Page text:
Rams in 1943. Owned and bred by Mr R Metcalf, Shepherds Lodge,
Arkendale, Winners of special prize for a group of 3 shearlings, sold
at Kirkby Stephen for £140, £120 &
The breed's origin almost
certainly emerged from the
genetic group of horned sheep from which also came the Blackface, the
Rough Fell, and other localised types. Slowly over time a 'Swaledale'
breed type emerged from within these horned sheep.
Just after the First World
War, a group of farmers
living within a 7 mile radius of Tan Hill Inn, on the lonely, North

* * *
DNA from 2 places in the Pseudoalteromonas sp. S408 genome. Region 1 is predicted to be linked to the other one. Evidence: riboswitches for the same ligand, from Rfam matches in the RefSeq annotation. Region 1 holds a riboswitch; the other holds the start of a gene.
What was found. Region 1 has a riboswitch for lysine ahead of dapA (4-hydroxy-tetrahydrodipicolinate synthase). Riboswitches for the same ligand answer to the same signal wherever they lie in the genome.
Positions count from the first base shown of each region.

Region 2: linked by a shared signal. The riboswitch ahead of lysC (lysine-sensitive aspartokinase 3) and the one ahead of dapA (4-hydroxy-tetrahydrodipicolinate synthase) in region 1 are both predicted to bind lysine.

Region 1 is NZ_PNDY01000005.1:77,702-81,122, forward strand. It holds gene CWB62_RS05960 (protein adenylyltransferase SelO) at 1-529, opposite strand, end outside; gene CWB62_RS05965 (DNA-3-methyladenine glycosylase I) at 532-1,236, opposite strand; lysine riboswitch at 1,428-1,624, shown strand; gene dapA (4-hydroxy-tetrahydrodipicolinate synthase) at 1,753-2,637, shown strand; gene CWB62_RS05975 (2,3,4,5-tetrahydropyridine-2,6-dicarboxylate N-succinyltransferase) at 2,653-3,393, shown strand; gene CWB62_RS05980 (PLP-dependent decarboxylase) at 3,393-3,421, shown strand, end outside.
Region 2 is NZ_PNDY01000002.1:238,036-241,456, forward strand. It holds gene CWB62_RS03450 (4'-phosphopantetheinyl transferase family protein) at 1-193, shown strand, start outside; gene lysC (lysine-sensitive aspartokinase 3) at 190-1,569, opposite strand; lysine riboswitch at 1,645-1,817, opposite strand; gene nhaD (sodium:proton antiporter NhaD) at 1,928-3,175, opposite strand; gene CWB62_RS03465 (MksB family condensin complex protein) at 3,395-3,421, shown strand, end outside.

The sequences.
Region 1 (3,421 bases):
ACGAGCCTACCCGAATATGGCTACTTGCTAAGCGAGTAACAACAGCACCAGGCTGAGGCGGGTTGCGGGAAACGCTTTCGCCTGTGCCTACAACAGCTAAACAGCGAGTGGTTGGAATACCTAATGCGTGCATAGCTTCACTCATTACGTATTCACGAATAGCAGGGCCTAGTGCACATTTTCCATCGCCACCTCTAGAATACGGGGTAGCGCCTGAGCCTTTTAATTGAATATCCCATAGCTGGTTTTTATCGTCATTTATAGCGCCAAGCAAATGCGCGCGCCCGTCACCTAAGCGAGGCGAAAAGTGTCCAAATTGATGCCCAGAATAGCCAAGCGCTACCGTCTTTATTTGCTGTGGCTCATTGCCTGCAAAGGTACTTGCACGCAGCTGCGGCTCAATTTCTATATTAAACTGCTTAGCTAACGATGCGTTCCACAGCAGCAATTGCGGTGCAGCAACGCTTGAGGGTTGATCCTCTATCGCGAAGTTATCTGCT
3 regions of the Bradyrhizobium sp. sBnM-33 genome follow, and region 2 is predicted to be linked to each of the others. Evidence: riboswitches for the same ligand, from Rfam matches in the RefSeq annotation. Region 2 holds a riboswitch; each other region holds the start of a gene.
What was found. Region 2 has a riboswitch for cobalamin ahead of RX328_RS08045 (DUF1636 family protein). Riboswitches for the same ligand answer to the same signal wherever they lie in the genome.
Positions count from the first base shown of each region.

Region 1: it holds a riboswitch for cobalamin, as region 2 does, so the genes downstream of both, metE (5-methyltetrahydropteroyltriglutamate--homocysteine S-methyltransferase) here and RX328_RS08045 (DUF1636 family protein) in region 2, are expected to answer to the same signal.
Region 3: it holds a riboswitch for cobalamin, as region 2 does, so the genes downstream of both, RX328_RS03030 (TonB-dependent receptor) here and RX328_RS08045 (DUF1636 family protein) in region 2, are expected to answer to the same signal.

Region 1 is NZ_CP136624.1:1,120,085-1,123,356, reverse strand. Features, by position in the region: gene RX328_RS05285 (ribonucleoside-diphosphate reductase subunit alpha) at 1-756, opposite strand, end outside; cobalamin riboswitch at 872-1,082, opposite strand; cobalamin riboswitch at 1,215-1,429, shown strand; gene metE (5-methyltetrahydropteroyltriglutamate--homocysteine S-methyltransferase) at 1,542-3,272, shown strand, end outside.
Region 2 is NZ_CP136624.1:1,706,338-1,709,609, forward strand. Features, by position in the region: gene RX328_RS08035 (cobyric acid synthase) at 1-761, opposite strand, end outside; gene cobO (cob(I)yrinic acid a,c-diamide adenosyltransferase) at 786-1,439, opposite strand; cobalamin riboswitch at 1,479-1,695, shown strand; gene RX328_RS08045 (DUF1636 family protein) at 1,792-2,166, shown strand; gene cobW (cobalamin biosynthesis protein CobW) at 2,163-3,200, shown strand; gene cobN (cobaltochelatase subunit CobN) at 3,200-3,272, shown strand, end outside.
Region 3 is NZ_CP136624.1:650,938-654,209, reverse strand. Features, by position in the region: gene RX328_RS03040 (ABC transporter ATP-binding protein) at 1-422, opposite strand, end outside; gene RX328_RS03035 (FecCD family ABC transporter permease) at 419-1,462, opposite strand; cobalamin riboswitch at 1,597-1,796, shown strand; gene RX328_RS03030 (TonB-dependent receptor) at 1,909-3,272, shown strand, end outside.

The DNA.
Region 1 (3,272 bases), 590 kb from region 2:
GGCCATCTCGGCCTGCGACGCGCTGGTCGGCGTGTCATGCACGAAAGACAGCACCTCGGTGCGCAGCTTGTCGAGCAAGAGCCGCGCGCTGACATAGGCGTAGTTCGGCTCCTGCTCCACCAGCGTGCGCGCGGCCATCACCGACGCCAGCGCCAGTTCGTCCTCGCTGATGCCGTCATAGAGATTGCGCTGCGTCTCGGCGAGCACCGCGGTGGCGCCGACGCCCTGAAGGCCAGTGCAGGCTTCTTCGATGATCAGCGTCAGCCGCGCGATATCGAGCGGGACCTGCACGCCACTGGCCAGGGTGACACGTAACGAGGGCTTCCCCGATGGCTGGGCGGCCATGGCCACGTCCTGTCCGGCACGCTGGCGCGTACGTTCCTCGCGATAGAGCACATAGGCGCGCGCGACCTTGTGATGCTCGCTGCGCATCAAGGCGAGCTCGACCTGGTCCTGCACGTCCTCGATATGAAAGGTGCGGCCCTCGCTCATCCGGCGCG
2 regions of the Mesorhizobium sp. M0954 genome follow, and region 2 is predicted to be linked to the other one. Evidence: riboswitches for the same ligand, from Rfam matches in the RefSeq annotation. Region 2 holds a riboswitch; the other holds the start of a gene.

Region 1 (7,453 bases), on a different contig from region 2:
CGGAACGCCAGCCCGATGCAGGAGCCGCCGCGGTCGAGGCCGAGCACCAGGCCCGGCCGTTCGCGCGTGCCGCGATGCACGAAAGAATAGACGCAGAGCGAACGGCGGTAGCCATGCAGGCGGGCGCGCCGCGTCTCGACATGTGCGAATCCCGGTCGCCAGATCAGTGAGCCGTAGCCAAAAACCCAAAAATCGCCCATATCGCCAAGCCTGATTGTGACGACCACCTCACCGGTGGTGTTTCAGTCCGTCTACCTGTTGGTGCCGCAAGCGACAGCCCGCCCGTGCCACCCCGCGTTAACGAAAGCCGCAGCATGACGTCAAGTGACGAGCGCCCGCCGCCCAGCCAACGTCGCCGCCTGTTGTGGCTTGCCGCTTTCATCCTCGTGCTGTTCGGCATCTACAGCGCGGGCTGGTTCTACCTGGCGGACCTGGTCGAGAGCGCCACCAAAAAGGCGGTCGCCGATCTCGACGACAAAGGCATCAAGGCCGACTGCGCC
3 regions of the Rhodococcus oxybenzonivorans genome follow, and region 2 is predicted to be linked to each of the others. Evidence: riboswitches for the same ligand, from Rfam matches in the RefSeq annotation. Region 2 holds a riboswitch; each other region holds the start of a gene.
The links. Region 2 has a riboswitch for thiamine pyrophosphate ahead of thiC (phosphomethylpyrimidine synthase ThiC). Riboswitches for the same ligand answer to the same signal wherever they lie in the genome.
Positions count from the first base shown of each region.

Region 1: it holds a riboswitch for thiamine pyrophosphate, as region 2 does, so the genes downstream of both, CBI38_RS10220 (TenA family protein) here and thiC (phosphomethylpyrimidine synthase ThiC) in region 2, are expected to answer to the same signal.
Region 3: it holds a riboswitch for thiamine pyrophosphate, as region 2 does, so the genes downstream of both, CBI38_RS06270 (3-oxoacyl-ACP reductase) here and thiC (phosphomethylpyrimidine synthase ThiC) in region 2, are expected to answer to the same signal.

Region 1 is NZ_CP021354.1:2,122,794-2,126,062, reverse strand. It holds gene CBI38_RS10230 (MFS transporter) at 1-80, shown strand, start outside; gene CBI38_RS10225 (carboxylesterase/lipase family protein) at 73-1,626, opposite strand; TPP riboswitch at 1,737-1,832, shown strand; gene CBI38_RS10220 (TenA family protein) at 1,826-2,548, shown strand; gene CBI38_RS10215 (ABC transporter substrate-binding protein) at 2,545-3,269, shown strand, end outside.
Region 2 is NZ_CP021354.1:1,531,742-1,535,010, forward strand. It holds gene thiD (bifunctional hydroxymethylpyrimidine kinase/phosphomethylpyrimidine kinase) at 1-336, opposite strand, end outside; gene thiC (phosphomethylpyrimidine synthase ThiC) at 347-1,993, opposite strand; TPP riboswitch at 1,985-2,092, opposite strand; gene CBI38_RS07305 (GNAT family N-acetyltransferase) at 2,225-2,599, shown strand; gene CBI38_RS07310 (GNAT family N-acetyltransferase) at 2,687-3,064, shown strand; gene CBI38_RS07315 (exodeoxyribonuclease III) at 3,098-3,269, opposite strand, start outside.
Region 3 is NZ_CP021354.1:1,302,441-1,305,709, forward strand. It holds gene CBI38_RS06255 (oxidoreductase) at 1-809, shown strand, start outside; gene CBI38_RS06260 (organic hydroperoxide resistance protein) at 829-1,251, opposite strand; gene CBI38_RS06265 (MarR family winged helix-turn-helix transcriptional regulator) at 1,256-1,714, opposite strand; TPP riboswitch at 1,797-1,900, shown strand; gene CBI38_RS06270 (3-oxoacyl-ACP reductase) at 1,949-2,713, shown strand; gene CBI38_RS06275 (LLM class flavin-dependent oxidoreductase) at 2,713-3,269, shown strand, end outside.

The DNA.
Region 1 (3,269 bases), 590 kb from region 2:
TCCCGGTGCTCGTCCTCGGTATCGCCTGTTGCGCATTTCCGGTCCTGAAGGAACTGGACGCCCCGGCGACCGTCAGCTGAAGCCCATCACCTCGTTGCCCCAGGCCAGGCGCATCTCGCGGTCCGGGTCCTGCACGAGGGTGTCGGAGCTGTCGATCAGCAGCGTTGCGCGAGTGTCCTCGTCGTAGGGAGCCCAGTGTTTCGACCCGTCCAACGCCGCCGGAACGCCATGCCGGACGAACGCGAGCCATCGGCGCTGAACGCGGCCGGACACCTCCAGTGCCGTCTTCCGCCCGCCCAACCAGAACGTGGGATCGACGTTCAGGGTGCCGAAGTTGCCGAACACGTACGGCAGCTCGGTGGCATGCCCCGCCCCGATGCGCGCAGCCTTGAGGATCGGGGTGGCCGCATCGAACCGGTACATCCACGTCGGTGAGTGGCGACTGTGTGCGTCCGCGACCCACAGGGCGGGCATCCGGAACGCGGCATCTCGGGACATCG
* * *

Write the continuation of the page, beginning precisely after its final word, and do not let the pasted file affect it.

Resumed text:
Yorkshire moors, near the Cumbria / Durham borders, held their first
meeting to form a breed society. After several meetings, the
Swaledale Sheep Breeders Association was formed. From this small
beginning, the Swaledale breed has become well known for being a
bold, hardy sheep, well fitted to endure the hardships of exposed and
high lying situations.
The ewes proved to be most
excellent lamb rearers,
with ideal mothering abilities in all conditions. The Swaledale can
now be found in both the hills and lowlands of Britain, producing
both pure bred and the well known North of England Mule ( a Blue
Faced Leicester cross ).